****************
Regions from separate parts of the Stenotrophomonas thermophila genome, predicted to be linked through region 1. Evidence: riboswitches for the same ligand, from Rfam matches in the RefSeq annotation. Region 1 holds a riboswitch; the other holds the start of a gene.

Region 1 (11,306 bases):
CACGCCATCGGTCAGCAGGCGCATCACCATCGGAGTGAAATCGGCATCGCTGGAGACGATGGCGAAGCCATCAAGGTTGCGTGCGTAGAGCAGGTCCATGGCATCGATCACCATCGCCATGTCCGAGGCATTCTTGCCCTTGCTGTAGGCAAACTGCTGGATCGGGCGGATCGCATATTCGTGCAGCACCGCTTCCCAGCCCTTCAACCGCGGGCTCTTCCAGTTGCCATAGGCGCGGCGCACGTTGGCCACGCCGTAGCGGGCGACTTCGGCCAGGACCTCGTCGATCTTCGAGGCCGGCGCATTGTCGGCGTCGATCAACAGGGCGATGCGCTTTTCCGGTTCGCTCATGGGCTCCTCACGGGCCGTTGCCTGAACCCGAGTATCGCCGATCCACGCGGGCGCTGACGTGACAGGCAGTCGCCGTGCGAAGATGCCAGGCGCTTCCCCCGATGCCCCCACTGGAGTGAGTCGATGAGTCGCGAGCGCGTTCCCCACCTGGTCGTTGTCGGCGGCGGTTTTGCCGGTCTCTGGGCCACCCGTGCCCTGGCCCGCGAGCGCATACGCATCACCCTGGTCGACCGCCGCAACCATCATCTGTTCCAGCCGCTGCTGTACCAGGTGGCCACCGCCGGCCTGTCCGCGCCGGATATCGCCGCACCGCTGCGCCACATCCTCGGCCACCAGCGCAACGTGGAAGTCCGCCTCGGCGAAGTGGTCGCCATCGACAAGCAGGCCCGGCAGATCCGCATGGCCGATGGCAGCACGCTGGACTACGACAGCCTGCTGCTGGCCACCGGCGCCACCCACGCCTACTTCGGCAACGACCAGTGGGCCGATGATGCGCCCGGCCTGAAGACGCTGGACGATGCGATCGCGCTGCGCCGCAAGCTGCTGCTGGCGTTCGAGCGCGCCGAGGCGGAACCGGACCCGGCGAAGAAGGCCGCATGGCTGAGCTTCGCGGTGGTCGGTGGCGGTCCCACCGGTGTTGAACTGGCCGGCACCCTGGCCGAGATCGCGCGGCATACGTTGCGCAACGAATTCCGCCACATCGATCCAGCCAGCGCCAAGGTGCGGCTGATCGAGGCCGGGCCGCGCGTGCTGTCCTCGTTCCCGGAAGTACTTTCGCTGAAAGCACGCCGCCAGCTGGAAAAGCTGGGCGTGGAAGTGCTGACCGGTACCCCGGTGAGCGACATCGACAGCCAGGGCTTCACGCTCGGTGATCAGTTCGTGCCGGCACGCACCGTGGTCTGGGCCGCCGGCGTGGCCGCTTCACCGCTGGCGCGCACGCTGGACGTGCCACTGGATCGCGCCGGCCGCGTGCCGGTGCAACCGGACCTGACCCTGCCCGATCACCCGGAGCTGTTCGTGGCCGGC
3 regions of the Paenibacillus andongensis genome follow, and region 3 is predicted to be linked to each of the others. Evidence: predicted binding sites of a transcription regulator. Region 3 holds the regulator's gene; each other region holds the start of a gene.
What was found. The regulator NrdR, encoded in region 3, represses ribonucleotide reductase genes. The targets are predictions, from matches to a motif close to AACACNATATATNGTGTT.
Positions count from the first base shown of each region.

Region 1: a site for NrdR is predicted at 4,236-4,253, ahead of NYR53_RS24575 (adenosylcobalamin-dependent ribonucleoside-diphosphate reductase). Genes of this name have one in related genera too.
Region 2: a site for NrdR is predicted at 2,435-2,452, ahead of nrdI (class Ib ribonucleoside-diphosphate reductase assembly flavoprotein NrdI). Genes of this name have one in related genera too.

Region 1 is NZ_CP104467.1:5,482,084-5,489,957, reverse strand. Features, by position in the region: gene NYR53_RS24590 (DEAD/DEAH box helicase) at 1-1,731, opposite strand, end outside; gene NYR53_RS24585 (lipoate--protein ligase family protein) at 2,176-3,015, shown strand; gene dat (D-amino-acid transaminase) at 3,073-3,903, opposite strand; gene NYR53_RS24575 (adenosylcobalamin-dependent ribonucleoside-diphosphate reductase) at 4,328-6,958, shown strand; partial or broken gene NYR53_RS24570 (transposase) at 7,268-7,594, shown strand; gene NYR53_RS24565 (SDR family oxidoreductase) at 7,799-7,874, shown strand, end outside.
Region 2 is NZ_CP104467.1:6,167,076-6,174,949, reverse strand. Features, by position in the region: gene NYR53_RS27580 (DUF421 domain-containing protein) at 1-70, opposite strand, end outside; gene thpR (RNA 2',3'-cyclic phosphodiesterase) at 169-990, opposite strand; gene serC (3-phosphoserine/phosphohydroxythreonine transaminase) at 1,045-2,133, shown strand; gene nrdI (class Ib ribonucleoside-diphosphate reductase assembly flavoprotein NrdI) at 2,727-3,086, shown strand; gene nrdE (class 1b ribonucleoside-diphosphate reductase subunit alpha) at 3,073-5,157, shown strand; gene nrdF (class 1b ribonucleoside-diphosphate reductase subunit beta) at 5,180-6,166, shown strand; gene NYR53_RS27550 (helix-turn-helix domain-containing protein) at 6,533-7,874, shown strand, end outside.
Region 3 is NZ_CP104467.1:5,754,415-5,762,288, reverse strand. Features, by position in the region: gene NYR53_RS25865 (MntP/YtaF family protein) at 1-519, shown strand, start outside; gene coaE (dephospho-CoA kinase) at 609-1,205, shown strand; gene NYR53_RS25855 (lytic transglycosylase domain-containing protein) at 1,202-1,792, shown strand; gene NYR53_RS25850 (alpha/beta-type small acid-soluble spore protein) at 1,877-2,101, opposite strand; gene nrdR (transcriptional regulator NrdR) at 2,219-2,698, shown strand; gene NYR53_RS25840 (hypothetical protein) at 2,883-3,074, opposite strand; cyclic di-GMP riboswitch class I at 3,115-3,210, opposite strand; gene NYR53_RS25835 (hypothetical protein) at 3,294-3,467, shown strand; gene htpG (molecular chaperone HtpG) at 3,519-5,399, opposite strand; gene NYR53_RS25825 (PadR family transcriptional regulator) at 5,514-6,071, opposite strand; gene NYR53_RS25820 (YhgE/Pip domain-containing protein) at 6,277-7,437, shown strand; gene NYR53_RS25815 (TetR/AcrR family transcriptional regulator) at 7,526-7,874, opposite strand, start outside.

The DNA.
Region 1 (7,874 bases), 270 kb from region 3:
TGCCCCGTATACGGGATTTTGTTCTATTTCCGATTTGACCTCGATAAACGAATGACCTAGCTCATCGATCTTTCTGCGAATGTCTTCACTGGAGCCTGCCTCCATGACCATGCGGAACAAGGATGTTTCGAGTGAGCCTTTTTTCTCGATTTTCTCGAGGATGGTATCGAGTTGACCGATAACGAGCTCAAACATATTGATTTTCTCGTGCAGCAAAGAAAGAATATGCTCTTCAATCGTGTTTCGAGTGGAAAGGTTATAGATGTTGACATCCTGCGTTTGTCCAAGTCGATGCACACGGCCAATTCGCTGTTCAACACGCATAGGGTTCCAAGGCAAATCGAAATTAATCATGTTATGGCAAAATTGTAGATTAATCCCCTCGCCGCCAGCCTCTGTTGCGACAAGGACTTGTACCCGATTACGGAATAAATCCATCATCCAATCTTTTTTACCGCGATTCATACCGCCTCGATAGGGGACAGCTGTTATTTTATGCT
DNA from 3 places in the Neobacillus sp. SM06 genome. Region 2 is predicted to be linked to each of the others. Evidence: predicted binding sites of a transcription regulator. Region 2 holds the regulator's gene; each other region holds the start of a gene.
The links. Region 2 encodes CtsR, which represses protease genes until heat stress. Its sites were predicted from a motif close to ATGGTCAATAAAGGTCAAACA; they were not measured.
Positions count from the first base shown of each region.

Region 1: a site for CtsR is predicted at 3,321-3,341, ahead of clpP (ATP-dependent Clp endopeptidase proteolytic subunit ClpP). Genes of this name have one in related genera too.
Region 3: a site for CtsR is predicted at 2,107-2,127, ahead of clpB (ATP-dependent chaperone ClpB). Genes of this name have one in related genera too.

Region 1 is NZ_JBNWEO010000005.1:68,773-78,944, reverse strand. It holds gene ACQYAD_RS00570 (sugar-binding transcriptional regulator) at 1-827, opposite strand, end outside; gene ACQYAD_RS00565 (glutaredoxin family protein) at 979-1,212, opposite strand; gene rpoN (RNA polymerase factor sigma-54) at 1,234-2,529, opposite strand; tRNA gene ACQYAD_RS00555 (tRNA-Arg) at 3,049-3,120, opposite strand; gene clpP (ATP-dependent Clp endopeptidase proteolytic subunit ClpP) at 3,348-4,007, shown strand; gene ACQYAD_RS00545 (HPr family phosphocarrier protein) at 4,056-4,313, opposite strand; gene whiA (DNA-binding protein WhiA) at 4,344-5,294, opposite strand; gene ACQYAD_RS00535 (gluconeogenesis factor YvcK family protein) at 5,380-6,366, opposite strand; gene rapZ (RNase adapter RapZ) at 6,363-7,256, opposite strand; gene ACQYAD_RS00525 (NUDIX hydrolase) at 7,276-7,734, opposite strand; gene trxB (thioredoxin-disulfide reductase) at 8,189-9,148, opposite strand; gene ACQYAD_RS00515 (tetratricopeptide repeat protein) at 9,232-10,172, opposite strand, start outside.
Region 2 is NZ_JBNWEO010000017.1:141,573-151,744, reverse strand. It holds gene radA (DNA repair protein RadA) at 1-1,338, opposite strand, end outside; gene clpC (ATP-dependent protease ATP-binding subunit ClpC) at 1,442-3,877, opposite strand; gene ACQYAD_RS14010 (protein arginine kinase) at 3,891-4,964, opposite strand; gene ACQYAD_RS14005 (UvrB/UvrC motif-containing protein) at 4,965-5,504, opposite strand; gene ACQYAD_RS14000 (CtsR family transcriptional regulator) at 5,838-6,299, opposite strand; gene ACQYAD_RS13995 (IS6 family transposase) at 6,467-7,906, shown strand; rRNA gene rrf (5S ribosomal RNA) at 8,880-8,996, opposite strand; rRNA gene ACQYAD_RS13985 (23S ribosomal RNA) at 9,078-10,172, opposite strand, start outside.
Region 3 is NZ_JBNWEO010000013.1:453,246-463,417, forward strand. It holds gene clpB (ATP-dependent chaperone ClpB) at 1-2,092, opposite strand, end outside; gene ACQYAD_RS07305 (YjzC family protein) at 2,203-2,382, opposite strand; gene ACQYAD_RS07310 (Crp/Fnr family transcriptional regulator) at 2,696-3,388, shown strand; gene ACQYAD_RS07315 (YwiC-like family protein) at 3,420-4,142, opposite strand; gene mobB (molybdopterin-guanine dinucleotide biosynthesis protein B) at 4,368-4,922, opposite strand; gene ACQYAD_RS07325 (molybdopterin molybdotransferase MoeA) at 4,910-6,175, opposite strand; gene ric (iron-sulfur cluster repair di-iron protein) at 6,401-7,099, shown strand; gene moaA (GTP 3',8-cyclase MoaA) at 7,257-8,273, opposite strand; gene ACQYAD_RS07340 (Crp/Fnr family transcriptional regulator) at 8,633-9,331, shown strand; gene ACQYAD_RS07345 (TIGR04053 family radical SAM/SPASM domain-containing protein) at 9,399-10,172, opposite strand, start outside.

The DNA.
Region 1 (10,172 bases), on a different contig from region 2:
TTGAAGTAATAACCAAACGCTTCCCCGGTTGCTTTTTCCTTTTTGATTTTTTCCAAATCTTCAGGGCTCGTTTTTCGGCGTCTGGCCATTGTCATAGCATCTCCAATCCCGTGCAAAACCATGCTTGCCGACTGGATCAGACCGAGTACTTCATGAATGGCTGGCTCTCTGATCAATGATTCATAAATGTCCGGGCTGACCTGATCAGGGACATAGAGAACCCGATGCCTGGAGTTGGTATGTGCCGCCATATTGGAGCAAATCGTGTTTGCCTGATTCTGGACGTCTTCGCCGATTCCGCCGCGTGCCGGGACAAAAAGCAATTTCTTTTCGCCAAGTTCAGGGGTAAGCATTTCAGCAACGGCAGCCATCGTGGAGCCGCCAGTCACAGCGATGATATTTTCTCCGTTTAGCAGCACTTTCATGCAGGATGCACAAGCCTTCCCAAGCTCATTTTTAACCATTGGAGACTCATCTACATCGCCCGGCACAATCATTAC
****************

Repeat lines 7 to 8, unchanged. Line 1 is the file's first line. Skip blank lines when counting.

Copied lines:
Region 1: a site for NrdR is predicted at 4,236-4,253, ahead of NYR53_RS24575 (adenosylcobalamin-dependent ribonucleoside-diphosphate reductase). Genes of this name have one in related genera too.
Region 2: a site for NrdR is predicted at 2,435-2,452, ahead of nrdI (class Ib ribonucleoside-diphosphate reductase assembly flavoprotein NrdI). Genes of this name have one in related genera too.